RAF Henlow opens its doors to The Comet

RAF Henlow opened its doors to The Comet this week to showcase the work of the Centre of Aviation Medicine to mark the unit’s 10th anniversary.

The unit works to prepare all the flying members of the armed forces for the challenges they will face fighting insurgents in Afghanistan, as well as undergoing vital research and development work to improve body armour.

Wing Commander Nick Green said: “All the time we’re looking at the equipment and trying to make it more portable and make equipment in the cockpit lighter.

“Currently there’s a lot of ongoing operational requirements that’s causing more to be developed.

“We’re flying higher in Afghanistan because the ground level is much higher than back in the UK.”

One challenge faced by the flying wing of the armed forces is finding the balance between protection and mobility when developing body armour for air crews.

A display was laid out that showed the development of fragmentation vests and armour capable jackets.

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Fragmentation vests are used to protect aircrew from shrapnel in the event of an attack and are worn underneath armour capable jackets that protect the wearer from small arms fire.

The latest lightweight armour can protect the user from armour piercing rounds at a distance of 25 metres.

Warrant Officer George Mackenzie said: “The equipment we use for ballistic protection is very light, although a few years ago we had very heavy armour.

“What we are looking at is to reduce the thermal burden so servicemen don’t get so fatigued in theatre.”

Aircrew from all armed forces are also trained in how to correctly operate their night vision equipment in a specialist room on the base.

The room has two incredibly detailed 3D models of landscapes, that trainee air crew view in complete darkness to better gauge levels of danger in a combat situation.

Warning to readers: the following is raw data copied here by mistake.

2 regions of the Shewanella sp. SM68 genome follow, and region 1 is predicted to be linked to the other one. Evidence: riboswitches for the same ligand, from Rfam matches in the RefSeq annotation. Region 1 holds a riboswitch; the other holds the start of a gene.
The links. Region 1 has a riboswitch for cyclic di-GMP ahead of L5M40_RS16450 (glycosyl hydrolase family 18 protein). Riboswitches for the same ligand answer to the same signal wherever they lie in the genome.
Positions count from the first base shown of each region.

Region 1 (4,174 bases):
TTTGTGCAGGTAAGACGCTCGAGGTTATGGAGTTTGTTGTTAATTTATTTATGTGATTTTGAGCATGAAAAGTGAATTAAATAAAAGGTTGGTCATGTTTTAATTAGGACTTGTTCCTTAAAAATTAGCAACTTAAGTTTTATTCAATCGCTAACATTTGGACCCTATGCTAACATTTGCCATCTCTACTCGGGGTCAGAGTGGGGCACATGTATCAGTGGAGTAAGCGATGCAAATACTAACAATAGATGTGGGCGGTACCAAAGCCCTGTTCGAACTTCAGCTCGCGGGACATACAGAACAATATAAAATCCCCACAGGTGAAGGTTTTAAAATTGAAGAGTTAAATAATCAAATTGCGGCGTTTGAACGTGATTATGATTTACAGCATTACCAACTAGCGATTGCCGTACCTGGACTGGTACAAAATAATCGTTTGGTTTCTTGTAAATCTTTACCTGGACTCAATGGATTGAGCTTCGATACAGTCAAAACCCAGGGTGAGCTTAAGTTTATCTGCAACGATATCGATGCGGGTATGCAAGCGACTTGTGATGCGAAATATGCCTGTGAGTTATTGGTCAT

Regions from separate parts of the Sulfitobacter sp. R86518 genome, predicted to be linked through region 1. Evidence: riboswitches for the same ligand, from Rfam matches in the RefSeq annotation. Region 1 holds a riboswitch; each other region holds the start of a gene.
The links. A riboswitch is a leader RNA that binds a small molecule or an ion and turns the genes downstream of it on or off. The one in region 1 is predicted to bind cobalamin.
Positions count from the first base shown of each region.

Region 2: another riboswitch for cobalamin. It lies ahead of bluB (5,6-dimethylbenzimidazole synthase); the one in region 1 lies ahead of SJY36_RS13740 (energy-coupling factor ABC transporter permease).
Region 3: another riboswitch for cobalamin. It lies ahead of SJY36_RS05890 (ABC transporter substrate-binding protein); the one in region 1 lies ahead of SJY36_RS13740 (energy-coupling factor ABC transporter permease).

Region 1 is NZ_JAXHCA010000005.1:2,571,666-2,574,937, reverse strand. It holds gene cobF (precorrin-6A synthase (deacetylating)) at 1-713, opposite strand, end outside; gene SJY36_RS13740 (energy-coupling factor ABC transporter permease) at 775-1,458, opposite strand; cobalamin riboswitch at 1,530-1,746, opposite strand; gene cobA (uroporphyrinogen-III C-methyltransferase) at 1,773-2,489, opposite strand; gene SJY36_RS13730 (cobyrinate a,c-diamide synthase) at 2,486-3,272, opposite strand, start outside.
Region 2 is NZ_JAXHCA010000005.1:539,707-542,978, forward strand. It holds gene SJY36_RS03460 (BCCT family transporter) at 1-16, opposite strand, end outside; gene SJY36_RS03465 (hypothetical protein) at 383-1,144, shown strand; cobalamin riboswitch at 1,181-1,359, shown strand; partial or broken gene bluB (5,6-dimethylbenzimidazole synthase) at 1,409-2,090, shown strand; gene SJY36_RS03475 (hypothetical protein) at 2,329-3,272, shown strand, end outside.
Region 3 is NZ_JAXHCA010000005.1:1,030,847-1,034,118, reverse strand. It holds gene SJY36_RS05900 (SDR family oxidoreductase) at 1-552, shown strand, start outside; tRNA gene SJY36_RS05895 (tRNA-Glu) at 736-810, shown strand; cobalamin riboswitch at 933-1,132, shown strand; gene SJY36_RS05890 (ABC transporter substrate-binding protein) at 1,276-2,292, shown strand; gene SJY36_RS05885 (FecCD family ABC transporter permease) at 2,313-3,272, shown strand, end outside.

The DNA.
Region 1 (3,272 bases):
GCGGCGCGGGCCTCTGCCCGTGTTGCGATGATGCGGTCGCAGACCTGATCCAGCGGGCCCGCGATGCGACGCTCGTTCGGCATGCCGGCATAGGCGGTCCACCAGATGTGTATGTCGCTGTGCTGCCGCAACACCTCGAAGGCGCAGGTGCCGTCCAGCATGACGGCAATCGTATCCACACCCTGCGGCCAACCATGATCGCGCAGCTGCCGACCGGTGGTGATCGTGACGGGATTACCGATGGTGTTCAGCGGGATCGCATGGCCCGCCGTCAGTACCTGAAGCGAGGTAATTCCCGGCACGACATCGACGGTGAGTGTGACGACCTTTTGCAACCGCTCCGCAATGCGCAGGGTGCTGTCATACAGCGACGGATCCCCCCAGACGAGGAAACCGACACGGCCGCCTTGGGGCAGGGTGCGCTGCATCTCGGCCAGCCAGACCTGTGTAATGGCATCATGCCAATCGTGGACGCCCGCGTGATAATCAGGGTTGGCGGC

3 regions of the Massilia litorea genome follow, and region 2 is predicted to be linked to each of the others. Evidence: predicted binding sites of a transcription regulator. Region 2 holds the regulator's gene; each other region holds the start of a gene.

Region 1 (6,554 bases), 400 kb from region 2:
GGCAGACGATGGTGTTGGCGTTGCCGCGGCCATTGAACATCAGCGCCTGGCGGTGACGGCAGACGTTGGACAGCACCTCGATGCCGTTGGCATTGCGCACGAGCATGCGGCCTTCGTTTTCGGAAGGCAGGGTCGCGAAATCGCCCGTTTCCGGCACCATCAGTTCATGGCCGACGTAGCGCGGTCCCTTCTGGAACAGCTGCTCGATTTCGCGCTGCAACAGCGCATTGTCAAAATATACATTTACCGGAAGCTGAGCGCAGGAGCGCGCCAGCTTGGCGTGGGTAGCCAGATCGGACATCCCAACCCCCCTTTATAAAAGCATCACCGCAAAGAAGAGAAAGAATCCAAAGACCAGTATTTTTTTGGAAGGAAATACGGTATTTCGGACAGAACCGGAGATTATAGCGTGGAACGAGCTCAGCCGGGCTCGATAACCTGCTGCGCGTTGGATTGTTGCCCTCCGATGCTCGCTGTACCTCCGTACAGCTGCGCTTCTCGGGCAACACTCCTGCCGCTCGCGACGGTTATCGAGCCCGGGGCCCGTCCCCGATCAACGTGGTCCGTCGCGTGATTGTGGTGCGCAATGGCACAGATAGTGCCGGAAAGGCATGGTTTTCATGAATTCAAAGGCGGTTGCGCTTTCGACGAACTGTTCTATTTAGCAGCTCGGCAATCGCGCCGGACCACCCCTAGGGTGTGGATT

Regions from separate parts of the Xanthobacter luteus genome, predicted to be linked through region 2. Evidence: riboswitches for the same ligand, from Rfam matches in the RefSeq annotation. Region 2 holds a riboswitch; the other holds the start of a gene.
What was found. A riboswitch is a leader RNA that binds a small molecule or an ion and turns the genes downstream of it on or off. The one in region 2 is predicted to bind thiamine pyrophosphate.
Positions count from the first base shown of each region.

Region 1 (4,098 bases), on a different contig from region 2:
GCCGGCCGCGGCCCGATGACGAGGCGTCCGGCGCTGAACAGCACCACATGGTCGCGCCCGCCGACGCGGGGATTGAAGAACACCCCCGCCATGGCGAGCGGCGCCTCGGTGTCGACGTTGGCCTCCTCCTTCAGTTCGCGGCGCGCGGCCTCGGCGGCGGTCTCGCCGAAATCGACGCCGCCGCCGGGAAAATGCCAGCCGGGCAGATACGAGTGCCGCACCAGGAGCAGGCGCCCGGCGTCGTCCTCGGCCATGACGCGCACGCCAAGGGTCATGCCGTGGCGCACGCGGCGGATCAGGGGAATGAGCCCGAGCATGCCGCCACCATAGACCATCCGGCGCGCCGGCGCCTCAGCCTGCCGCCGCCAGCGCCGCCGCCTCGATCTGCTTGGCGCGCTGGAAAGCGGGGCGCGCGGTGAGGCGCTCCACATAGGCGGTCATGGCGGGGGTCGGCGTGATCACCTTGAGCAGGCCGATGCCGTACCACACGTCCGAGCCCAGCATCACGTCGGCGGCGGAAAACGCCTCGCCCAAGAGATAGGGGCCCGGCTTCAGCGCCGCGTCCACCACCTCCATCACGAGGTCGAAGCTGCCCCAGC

The models are of slightly different contrasts, with one better suiting the barren landscape of Afghanistan.

As well as the detailed models the training room is also equipped with adjustable lighting, used to simulate the effects of the moon, and a star map.

Although merely training goggles the equipment used is still military grade and worth around �15,000.

The Comet’s final stop was the hyperbaric chamber, which has been used by Jeremy Clarkson on an episode of Top Gear,

The four chambers on the base are used to train airmen to notice the effects of hypoxia – lack of oxygen caused by high altitude. Recruits using the chamber were taken to a simulated height of 17,500ft.

One of the issues that have been encountered in the current theatre is that helicopters are operating at a much higher altitude due to Afghanistan’s relative height compared to the last combat zone in Iraq.

The lowest point in Afghanistan, Amu Darya, is 258 metres above sea level and in Iraq it is the Persian Gulf which is at sea level.

For more pictures click the gallery link at the top right.